Green growth has great potential to provide a clear and focused policy agenda to pursue sustainable economic growth, while improving resilience to climate change and other shocks, and preventing environmental degradation, biodiversity loss, and unsustainable natural resource use.

Many countries have pledged to reduce the levels of greenhouse gas (GHG) emissions in line with nationally appropriate mitigation actions. In addition, developing countries in the region have also prepared national adaptation programs of action.

An enormous amount of policy, governance, and institutional work will be needed to mainstream these initial plans and pledges into the development process and translate them into action.

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Post-Disaster Response, Rehabilitation, and Reconstruction

Through its emergency assistance loan program, ADB provides fast-tracked support to help members rebuild high-priority physical assets and restore economic, social and governance activities in the aftermath of disasters.

ADB seeks to help its member countries become more resilient to the effects of disasters, while it continues to provide assistance to support post-disaster recovery needs. Between August 1987 and December 2018, ADB approved $10.3 billion for 222 disaster risk management projects that directly reduced disaster risks, strengthened financial preparedness, and supported post-disaster recovery; while a further 442 projects incorporated measures to strengthen disaster resilience in their design. These have included flood control and integrated water resource management projects, as well as programs supporting financial preparedness for disasters in ADB’s developing member countries. ADB’s quick response was also seen in the aftermath of disasters such as the Sulawesi earthquake and tsunami in Indonesia, a tropical cyclone in Tonga, an earthquake in Papua New Guinea, and increased volcanic activity of Mt. Manaro in Vanuatu, which all happened in 2018.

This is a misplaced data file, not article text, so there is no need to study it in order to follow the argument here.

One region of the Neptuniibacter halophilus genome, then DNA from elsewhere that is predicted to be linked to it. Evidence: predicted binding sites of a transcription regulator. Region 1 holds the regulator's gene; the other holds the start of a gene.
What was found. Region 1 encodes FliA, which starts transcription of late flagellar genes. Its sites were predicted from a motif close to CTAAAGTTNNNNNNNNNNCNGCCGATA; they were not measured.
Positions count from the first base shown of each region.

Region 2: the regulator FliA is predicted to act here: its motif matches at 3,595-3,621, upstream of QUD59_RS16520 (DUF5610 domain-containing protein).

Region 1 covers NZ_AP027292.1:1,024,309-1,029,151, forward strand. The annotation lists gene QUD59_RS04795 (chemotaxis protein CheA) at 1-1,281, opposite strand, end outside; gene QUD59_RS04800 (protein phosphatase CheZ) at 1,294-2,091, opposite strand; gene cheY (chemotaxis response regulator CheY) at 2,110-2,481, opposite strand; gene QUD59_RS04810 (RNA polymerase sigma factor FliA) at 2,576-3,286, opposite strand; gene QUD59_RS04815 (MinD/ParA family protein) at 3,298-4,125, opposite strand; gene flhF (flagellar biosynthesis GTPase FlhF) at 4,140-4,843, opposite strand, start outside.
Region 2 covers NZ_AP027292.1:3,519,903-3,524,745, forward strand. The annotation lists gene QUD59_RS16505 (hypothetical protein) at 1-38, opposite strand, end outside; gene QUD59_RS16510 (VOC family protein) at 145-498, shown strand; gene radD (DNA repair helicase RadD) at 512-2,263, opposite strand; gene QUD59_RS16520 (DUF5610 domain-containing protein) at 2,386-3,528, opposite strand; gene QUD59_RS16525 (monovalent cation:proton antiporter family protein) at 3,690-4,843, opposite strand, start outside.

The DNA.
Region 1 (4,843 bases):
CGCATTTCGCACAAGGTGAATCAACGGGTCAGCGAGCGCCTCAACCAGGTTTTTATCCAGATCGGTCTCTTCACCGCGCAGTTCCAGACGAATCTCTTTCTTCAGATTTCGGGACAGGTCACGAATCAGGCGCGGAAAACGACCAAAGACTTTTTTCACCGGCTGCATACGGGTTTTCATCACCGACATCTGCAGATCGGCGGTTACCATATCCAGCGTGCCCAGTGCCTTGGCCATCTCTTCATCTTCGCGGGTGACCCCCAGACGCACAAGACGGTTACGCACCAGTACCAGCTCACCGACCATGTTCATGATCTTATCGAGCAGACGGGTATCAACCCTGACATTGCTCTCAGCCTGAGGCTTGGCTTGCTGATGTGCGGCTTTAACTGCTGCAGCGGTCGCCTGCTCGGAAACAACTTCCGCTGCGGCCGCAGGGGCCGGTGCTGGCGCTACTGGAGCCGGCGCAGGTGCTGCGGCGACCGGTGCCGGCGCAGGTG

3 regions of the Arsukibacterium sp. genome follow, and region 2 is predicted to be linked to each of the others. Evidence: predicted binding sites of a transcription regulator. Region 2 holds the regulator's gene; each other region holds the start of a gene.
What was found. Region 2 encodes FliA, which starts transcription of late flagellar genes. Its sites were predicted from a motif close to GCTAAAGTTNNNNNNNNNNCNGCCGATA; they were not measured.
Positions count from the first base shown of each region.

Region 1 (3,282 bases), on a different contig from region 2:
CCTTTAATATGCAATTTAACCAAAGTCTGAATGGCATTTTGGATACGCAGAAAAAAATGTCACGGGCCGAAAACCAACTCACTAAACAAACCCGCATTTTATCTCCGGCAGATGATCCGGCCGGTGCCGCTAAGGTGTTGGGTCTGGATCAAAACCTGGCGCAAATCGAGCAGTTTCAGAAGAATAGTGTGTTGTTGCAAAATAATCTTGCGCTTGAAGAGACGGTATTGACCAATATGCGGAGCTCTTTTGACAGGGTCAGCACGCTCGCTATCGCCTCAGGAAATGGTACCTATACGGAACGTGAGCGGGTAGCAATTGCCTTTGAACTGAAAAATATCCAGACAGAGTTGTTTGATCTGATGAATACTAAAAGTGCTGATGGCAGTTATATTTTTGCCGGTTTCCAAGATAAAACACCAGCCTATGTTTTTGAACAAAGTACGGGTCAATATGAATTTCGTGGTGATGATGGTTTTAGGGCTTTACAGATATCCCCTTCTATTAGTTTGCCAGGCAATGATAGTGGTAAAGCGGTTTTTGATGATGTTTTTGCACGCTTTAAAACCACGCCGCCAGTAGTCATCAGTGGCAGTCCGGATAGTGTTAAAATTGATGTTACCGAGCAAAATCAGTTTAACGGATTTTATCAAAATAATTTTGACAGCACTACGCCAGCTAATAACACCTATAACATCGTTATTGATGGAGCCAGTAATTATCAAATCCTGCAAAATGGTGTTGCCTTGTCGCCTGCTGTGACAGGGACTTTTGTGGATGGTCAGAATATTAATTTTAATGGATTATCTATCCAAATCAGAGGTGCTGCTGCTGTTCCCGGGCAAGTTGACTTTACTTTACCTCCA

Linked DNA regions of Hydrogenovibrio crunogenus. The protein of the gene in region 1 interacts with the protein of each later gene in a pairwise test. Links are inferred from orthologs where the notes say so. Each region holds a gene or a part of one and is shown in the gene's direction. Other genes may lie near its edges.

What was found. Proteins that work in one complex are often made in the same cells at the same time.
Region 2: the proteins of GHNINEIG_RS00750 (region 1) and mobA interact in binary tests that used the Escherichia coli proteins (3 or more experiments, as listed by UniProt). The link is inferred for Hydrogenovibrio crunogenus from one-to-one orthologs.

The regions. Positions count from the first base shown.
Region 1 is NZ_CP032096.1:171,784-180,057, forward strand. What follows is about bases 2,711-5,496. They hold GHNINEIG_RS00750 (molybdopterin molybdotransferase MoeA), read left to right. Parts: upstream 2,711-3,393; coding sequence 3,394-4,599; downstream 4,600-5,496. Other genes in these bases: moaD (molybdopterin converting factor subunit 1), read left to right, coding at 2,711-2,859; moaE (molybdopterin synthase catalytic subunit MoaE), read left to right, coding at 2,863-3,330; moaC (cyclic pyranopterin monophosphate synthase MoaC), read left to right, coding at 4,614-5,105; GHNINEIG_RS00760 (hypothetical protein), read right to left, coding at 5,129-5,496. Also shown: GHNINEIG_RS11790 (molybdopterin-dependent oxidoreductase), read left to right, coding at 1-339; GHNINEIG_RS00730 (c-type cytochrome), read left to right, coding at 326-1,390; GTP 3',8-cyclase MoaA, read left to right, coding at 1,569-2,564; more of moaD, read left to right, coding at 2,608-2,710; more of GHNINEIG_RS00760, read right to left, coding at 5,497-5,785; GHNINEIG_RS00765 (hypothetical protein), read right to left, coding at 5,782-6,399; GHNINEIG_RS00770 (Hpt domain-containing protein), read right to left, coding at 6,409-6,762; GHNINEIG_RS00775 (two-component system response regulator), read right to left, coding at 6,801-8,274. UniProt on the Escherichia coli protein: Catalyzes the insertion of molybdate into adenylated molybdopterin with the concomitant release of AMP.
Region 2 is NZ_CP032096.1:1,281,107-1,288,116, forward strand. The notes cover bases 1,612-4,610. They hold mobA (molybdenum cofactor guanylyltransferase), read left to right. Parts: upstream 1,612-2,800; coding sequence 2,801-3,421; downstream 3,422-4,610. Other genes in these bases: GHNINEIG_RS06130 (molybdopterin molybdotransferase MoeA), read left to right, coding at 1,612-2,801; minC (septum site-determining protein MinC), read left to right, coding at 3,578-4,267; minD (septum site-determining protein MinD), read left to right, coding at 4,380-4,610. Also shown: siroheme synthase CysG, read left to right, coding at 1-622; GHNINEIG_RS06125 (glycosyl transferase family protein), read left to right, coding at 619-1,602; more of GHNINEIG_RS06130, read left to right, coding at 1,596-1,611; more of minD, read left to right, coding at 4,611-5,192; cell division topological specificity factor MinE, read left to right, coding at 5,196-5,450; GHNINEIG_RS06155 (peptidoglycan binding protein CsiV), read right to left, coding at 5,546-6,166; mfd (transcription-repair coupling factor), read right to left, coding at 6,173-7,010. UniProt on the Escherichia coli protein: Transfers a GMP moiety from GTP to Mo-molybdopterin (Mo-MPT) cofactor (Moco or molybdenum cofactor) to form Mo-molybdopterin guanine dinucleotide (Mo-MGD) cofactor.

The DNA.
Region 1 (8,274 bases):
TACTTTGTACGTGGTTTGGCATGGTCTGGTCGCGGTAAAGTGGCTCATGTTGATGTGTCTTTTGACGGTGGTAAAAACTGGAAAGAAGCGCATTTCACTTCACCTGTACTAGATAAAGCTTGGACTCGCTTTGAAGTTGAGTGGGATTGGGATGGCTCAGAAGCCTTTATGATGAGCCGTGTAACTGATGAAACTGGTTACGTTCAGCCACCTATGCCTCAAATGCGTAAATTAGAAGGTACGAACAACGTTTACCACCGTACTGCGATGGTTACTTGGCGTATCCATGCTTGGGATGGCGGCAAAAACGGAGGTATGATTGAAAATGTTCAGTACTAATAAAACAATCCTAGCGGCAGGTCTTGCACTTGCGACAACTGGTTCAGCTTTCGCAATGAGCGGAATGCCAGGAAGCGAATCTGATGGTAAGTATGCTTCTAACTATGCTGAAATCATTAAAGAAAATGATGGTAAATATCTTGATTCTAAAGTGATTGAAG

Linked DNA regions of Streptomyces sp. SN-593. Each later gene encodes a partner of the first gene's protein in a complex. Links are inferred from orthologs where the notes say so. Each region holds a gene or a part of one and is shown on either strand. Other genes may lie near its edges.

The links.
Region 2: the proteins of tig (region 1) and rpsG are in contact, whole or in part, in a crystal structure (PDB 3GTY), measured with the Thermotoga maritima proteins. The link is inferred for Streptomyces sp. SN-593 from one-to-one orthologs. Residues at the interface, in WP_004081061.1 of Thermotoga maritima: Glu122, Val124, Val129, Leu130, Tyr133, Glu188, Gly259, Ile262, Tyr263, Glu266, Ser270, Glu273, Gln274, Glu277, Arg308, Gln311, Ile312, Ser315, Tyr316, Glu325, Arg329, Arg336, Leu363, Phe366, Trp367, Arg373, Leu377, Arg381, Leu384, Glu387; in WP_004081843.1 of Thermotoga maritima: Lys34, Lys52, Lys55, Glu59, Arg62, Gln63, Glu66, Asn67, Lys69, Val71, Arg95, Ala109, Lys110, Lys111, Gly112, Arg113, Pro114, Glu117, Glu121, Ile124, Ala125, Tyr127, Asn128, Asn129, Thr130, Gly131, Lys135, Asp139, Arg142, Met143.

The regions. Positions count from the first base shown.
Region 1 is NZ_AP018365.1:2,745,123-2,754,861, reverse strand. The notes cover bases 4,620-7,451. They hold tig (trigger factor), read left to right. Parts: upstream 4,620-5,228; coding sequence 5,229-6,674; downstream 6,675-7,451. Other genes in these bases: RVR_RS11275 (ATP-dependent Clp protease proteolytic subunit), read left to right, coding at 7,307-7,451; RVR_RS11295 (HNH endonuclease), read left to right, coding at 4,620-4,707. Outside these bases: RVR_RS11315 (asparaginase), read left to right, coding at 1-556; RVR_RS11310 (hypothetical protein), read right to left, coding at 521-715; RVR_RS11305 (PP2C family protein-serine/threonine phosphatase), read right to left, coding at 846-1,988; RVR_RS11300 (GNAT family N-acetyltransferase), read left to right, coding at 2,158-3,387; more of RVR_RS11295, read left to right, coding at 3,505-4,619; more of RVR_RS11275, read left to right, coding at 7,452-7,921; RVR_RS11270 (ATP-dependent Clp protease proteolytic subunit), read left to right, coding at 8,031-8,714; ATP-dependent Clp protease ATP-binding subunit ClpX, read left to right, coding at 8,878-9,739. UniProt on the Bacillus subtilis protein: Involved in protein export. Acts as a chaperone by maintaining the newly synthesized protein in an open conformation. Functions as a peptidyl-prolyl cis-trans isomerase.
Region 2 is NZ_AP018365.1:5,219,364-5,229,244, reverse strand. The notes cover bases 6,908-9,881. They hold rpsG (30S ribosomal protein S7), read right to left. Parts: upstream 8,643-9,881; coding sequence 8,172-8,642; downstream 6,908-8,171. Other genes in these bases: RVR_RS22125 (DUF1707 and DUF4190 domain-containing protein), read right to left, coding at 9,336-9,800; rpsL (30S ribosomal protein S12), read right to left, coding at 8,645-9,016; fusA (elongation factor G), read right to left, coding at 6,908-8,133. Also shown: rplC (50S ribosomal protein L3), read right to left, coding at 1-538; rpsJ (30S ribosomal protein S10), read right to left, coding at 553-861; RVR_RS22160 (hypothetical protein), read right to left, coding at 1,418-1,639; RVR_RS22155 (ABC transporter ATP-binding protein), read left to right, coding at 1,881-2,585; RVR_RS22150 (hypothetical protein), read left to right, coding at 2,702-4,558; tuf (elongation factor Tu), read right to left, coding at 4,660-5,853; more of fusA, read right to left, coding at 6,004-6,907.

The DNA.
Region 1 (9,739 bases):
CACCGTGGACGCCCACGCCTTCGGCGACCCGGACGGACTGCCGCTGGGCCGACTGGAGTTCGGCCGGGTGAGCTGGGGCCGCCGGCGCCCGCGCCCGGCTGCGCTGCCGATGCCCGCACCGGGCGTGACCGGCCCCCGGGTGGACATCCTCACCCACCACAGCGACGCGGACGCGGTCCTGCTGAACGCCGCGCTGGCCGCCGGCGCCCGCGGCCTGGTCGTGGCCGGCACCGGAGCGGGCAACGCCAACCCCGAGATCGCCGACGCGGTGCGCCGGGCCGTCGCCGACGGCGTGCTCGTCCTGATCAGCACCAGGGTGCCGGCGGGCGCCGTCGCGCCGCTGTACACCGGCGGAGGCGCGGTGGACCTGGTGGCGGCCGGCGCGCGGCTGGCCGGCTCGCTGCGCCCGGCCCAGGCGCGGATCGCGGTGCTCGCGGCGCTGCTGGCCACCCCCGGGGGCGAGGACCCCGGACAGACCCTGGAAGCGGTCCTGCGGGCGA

Through its emergency assistance loan program, ADB provides fast-tracked support to help members rebuild high-priority physical assets and restore economic, social and governance activities in the aftermath of disasters.

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Green, Inclusive and Resilient Recovery

A green, inclusive and resilient recovery refers to a package of stimulus policies and funding that supports development that is nature-positive, socially inclusive, builds long-term resilience and is aligned with the Paris Agreement on Climate Change, the Sendai Framework for Disaster Risk Reduction, the Sustainable Development Goals and the Convention on Biological Diversity.

Together, the package of measures should aim to provide assistance to businesses and people affected by Covid-19 and stimulate economic activity, while laying the foundation for long-term structural reforms and a transformative shift towards resilient, net-zero greenhouse gas emissions and forward-looking societies.